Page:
Lady Macbeth comes across as more unscrupulous and ruthless than her husband, but since he had decided been connived by the witches into believing that he would become king by greeting him with the title 'thane of Cawdor' and saying that he shall be 'king hereafter,' it did not take too much for her to persuade him to commit the most grievous of crimes - the ultimate betrayal.
Macbeth expressed doubt about murdering his king and cousin since, as he reasoned, he was too close to him - Duncan was his kin. Added to that was the fact that Duncan was a guest in his castle and needed his protection, not his rancor. He had been such a good and noble king, that there would be a terrible outcry if he should be found murdered. Macbeth then told his wife: 'We will proceed no further in this business.' She however, was insistent.
At first she asked what had happened to the hope that Macbeth expressed when he first decided to perform his evil. She rhetorically ask whether it was borne out of inebriation. Was he not at full composure when he declared that he would kill Duncan? She stated that she would henceforth adjudge his love on that basis. She thus placed him in a very uncomfortable situation: in order to prove his love for her, he had to carry through what he had promised.
She then questioned his courage by asking him if he had more nerve to speak about murdering Duncan than in actually performing the act? She asked whether he would rather obtain the crown than live thinking about his cowardice. She compared him, in this sense, to the cat in the adage who desired to have fish but was too afraid to wet its feet. Macbeth, in his defense said that he would do everything that a man is supposed to do, and even more. There was none who would do more than he.
Lady Macbeth was unrelenting and asked him what 'beast' had possessed him to break his promise. She stated that when he had made the promise, he was more of a man than he was at that point, and for him daring to be more than what he had been, would make him more of a man. She mentioned that when he made the vow to kill Duncan, neither the time nor the place had been an issue, but now that the conditions were ideal, he suddenly relented. She said that his fear had made him a coward and, using a horrific metaphor to illustrate how strongly she felt about making a promise, she said that she would pluck a suckling babe from her nipple to bash out its brains if that is what she had promised to do.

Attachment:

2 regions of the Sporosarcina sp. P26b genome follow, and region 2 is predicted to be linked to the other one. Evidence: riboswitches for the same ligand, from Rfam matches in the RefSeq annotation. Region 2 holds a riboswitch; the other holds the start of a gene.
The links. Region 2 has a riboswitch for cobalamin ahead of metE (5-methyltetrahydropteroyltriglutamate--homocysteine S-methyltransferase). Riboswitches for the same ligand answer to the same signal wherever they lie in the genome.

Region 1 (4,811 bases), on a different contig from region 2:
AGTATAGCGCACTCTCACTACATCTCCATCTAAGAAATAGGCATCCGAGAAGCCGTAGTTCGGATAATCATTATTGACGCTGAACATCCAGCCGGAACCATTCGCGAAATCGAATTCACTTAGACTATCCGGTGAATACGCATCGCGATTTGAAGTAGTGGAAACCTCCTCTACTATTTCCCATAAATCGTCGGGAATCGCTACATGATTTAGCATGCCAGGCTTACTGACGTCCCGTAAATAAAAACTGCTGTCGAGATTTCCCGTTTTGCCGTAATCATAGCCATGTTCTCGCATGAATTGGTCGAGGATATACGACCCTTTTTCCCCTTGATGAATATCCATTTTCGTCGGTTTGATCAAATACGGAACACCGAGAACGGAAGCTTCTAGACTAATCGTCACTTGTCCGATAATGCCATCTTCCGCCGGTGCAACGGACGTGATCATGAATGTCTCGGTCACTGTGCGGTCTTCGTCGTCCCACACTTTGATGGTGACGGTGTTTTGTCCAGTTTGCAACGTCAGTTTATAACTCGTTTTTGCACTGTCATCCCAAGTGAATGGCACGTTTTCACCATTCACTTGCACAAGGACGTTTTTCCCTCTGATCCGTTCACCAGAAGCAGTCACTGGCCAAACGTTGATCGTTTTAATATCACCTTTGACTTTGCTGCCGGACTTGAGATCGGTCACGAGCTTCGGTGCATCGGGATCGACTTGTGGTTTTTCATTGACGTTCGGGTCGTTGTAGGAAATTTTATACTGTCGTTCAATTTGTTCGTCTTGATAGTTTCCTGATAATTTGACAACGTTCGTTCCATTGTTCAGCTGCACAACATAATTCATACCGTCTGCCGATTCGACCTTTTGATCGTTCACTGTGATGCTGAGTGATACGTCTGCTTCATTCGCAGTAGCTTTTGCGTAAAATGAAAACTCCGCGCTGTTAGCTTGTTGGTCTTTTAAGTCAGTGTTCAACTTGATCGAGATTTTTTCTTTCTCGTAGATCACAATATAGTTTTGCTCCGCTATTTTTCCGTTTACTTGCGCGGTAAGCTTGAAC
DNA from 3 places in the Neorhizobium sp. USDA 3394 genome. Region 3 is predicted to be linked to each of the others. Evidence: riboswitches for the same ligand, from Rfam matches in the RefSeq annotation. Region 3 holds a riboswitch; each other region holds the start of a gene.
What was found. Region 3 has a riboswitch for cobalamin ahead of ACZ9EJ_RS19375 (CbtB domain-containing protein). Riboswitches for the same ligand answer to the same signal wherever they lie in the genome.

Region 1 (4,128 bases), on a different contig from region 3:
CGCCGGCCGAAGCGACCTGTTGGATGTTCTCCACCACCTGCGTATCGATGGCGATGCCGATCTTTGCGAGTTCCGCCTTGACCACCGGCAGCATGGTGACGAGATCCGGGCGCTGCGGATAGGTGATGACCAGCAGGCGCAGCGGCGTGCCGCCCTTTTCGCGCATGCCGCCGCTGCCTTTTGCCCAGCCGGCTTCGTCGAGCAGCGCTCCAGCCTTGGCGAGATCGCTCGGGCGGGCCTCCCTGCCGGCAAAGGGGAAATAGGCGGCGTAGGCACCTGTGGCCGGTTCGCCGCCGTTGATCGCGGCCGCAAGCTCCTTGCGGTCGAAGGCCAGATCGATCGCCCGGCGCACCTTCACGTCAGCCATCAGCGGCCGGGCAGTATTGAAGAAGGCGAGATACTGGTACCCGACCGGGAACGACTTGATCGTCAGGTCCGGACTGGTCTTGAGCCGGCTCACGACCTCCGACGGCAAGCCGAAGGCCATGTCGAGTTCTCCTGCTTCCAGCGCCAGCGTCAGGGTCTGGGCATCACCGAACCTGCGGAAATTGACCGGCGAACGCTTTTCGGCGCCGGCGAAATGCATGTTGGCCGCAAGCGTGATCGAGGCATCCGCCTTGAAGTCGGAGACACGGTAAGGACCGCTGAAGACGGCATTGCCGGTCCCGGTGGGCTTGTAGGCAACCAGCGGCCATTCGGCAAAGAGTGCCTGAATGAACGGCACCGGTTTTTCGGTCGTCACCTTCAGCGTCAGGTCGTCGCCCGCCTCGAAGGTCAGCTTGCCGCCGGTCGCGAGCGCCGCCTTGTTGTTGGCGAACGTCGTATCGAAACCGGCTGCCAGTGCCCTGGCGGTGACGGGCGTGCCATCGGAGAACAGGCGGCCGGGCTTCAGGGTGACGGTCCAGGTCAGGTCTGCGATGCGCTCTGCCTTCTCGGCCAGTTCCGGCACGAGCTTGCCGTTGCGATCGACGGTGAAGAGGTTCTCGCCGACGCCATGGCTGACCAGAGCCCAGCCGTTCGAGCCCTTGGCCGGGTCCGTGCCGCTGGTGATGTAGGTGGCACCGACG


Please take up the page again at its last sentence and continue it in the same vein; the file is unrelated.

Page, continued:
Macbeth still expressed doubt and she guaranteed that they would not fail. Lady Macbeth showed just how wicked and scheming she actually was by describing a carefully constructed plan for the king's murder. She told Macbeth that she would get Duncan's personal bodyguards drunk by plying them with wine and ale. They would then be indisposed and the king would be fast asleep after a long journey. This would give them the ideal opportunity to commit their treacherous deed.
Macbeth expressed pride in his wife's 'undaunted mettle' (bold resolve) and was finally convinced. He suggested that they smear Duncan's blood on the daggers of the sleeping guards to implicate them. His wife added that they would make a loud clamor at the discovery of Duncan's death so as to avoid suspicion falling on them. Macbeth then expressed his determination to proceed and asked her to put on an appearance of goodness and conviviality, for: 'False face must hide what the false heart doth know.'